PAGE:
Opening times for 2 December 2023
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Free parking at Bramshaw, Rockford, Hale Purlieu and Hightown Commons. Not suitable for coaches
Dogs need to be kept on a lead or under close control during ground nesting bird season (March – July) and around livestock
Parking at Bramshaw, Rockford, Hale Purlieu and Hightown Commons. No toilets. Gravel tracks and footpaths. Uneven and wet surfaces.
Although there are some well-established footpaths, many of our commons consist of unmade tracks which can be uneven
Rockford car park: Off Ellingham Drove/Highwood Lane, Rockford, Hampshire 10 miles west of Lyndhurst, access from A337. 3 miles north-east from Ringwood and 5 miles south from Fordingbridge on A338. (Grid ref: SU163083. Latitude 50.873998 Longitude: -1.7693679)
Hale car park: Lady Mile, off High Street, Hale, Hampshire, 5 miles north-east of Fordingbridge, access from A338. 12 miles north-west of Lyndhurst via A337/B3078. (Grid ref: SU188176. Latitude: 50.957524, -1.7337023)
Hightown car park: Hightown Hill, near Ringwood, Hampshire, 10 miles south-west of Lyndhurst, access from A31. 3 miles east of Ringwood and 9 miles from Fordingbridge, travelling south on A338. (Grid ref: SU180055. Latitude: 50.8487058 Longitude: -1.7460536)
Parking: Free car-parking facilities at Bramshaw, Rockford and Hightown Commons
Comprehensive network of rights of way
Brockenhurst station, 10 to 15 miles
National Express coaches stop at Lyndhurst, Lymington and Ringwood. See National Express or call 08705 808080 for details.
Public bus network details available from: Bluestar - Southampton 023 8061 8233; Wilts & Dorset - Salisbury 01722 336855; Poole 01202 673555 and Transdev Yellow Buses - Bournemouth 01202 636060.
Comprehensive network of waymarked cycle routes: click to look at the cycling route information on the New Forest NPA website.
Walking trails loop through the open commons of the New Forest, offering both sweeping views and secretive spaces.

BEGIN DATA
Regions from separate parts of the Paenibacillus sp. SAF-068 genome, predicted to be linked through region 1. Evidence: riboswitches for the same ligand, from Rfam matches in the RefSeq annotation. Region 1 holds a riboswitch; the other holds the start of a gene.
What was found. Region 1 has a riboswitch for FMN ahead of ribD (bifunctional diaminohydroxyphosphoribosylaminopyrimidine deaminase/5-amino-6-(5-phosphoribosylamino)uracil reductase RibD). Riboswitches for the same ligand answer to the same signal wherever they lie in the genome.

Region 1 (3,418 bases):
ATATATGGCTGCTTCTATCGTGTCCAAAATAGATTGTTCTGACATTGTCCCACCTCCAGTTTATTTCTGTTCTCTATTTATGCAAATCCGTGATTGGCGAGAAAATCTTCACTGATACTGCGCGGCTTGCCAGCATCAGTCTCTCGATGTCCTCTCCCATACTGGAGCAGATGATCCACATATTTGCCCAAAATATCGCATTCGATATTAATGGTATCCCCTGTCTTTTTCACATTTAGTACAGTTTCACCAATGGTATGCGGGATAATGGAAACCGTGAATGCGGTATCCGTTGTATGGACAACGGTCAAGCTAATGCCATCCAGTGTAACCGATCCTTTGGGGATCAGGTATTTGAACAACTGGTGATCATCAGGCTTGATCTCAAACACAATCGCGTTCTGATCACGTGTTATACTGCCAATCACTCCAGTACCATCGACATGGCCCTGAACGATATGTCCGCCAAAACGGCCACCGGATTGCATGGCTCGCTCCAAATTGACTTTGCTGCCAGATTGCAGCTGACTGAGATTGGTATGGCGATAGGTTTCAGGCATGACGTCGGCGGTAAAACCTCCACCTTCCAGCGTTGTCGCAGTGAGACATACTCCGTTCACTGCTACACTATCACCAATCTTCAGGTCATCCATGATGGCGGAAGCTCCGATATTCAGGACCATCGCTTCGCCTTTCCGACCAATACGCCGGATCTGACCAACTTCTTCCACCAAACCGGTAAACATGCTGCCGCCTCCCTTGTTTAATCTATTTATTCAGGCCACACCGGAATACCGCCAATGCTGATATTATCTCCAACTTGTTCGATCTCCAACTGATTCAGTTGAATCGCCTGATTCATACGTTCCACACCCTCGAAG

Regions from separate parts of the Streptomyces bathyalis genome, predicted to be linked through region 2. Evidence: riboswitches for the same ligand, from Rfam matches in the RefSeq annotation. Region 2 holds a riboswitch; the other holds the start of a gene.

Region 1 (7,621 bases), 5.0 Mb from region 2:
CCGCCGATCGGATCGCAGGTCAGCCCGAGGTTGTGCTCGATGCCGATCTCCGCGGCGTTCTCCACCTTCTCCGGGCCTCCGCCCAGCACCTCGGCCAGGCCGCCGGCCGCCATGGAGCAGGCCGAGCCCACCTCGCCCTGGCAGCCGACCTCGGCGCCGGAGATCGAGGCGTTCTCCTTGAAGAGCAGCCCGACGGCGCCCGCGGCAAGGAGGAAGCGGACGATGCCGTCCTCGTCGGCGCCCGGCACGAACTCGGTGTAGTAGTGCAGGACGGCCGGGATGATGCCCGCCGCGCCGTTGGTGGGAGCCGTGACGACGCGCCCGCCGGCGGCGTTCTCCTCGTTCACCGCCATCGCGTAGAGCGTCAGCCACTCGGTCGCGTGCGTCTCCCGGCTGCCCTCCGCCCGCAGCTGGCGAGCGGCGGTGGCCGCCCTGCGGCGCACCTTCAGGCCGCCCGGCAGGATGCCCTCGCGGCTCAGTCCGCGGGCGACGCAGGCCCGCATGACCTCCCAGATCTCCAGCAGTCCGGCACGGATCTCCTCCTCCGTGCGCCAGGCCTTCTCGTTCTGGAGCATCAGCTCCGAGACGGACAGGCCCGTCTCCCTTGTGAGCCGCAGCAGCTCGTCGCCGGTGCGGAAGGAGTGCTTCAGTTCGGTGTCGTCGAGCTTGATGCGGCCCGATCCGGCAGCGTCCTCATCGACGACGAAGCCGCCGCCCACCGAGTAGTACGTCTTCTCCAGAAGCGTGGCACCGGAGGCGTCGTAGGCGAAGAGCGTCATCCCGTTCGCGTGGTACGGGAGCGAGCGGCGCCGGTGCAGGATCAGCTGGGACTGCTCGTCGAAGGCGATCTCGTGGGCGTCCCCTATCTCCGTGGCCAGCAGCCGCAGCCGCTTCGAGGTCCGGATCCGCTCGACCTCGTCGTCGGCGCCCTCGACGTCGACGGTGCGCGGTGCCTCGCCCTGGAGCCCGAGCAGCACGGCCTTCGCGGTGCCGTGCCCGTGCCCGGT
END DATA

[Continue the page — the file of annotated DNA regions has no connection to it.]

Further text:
Heather and gorse, braided wetlands and ancient woodland pasture make up an internationally rare wildlife habitat, of which the New Forest is one of the main strongholds in Britain.
Commoners practise their ancient right to graze livestock on the open forest, shaping and sustaining a diverse landscape.
Endangered ground-nesting birds, rare reptiles, insects and diverse plant life all rely upon the continued, careful management of the Commons.
Humans have been living in, changing and sustaining the forest since the Bronze Age, and traces of Second World War structures can be found here.
A circular walk from Ibsley to Rockford Commons, taking in military history with a visit to the Huff Duff (a wartime directional station) and wildlife to spot along the way.
A figure of eight walk through Hale Purlieu, crossing streams and taking in great views across the valleys and mires of the New Forest's Northern Commons.
A short walk around our smallest heathland site in the New Forest – great if you don't have much time but still want to experience the mosaic of habitats the New Forest has to offer. Walk across grazed lawns, through dark ancient woods and wander off route to discover some hidden wetlands, all in under 30 minutes.
A wide open, boundary-less landscape containing exposed plateaux, leading gently through a mauve haze of heather and woodland to miniature valleys, swollen with bouncy bogs and gravel streams. A place for ground-nesting birds, rare reptiles, a myriad of insects and diverse plant life.
Cross the cattle grid to a diverse landscape, shaped and sustained by traditional commoning practices since time immemorial, a tamed wilderness. Deeply ingrained and continued, the use of the New Forest by local people is a way of life, rather than a leisure pursuit. The commoners’ ponies, donkeys, cattle, pigs and sheep are the architects of the forest, exploiting rights that are centuries old. To this day the Verderers' Court, an ancient thirteenth century assembly, meet to ensure forest law is upheld.
The New Forest has a long history that dates back almost a thousand years. Humans have been living within, changing and sustaining the forest since the Bronze Age.
Caring for the New Forest is a big task. Learn how our team of rangers and volunteers work to protect rare lowland heathland, a terrain that supports a rich variety of wildlife.
There are plenty of opportunities to volunteer at the New Forest Northern Commons. Discover how you can get involved and help to support rare habitats and wildlife.